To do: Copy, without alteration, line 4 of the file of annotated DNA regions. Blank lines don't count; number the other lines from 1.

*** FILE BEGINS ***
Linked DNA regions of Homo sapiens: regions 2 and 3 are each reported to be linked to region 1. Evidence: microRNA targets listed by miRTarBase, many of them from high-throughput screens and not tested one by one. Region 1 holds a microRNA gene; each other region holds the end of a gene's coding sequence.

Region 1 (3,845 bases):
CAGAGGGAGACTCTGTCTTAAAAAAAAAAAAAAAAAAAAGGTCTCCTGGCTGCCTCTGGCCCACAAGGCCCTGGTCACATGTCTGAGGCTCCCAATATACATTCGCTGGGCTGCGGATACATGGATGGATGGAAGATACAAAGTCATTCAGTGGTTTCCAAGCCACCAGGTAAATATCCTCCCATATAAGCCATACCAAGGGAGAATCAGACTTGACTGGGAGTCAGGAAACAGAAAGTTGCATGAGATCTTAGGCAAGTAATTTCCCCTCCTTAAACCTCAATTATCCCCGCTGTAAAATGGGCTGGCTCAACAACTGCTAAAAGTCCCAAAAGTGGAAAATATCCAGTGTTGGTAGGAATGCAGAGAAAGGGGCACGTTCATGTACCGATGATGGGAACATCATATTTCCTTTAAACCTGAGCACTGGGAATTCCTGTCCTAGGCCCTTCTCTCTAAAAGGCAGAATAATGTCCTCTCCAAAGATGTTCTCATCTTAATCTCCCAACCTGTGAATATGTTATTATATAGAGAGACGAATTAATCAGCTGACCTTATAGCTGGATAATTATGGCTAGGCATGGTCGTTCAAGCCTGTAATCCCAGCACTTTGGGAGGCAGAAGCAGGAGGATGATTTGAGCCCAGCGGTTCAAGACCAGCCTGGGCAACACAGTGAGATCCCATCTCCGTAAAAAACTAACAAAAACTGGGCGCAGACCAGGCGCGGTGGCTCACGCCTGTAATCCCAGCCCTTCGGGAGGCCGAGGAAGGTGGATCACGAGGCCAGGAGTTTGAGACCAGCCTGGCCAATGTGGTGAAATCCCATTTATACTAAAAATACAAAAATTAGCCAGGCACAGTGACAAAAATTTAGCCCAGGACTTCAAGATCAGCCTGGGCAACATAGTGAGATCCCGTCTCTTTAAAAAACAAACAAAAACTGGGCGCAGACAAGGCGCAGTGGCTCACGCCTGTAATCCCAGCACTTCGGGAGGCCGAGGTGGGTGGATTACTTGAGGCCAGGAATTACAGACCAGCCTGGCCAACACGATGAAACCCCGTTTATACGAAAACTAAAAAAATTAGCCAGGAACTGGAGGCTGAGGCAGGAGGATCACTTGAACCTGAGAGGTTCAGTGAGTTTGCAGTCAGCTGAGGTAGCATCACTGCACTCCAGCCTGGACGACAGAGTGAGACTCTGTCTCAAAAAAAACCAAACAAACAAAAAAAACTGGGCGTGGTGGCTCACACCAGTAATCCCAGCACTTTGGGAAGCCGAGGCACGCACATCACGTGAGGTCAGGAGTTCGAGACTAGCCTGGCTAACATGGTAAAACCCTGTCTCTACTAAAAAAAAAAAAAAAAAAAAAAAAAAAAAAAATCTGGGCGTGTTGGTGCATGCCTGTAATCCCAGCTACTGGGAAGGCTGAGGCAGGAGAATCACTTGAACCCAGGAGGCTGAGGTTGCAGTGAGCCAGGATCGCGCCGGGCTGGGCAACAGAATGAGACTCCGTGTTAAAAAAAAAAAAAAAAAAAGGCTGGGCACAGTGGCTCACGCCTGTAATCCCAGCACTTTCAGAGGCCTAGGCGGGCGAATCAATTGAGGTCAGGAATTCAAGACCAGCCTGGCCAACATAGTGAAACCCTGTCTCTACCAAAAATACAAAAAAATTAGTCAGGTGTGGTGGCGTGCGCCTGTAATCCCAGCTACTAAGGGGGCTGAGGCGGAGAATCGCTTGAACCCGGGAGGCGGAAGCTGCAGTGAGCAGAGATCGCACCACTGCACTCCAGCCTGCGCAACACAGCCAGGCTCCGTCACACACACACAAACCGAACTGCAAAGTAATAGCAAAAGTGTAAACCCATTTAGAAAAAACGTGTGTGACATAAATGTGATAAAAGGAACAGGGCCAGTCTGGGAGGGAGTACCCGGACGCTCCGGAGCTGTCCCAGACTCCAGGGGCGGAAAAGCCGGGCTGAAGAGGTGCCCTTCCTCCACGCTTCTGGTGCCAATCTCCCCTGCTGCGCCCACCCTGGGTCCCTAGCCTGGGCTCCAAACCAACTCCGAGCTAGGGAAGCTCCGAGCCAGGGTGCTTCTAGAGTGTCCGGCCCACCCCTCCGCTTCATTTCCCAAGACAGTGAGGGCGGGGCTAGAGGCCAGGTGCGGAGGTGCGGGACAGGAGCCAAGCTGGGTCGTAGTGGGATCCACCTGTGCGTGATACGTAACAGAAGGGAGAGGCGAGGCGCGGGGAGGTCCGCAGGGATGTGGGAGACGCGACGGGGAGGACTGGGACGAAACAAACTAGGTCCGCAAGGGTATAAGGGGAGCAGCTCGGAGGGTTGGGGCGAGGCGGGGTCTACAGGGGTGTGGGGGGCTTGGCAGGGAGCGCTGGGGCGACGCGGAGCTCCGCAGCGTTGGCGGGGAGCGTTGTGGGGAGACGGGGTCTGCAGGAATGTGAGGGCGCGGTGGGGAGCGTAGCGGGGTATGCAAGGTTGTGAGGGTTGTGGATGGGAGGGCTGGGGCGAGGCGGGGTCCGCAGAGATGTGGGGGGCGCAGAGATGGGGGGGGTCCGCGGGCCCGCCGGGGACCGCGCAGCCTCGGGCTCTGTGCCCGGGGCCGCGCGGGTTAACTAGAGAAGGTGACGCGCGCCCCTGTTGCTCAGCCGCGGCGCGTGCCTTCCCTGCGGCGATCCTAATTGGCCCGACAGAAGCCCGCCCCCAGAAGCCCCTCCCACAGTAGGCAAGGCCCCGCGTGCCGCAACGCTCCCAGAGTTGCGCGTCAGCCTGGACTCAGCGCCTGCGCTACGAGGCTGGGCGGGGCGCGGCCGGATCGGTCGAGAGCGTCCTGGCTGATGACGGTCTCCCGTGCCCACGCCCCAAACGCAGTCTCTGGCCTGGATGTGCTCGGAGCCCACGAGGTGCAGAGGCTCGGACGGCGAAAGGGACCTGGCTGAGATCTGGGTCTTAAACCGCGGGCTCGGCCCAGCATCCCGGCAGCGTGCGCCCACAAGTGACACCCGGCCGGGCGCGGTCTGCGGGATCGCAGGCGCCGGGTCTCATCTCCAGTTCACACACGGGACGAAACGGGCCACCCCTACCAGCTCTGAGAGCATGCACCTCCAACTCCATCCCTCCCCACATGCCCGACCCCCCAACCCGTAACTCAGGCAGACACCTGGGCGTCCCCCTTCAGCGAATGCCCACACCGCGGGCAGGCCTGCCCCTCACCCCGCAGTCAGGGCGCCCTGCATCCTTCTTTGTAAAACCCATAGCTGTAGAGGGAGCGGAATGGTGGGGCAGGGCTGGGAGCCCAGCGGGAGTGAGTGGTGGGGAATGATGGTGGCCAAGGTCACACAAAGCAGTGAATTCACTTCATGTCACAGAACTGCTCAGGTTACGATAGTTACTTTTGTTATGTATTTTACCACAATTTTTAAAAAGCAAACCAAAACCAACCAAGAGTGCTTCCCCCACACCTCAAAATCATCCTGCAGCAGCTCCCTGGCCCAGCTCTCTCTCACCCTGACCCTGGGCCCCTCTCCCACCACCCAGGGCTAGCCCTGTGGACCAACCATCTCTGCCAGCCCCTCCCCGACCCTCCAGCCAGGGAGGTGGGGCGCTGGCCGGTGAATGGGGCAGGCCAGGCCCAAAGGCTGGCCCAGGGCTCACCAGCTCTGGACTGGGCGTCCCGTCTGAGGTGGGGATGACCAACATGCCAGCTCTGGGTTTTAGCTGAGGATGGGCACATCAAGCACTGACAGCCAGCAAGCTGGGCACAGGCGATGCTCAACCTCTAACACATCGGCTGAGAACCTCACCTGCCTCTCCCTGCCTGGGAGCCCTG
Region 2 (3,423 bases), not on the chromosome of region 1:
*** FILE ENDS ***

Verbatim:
Region 2 (3,423 bases), not on the chromosome of region 1: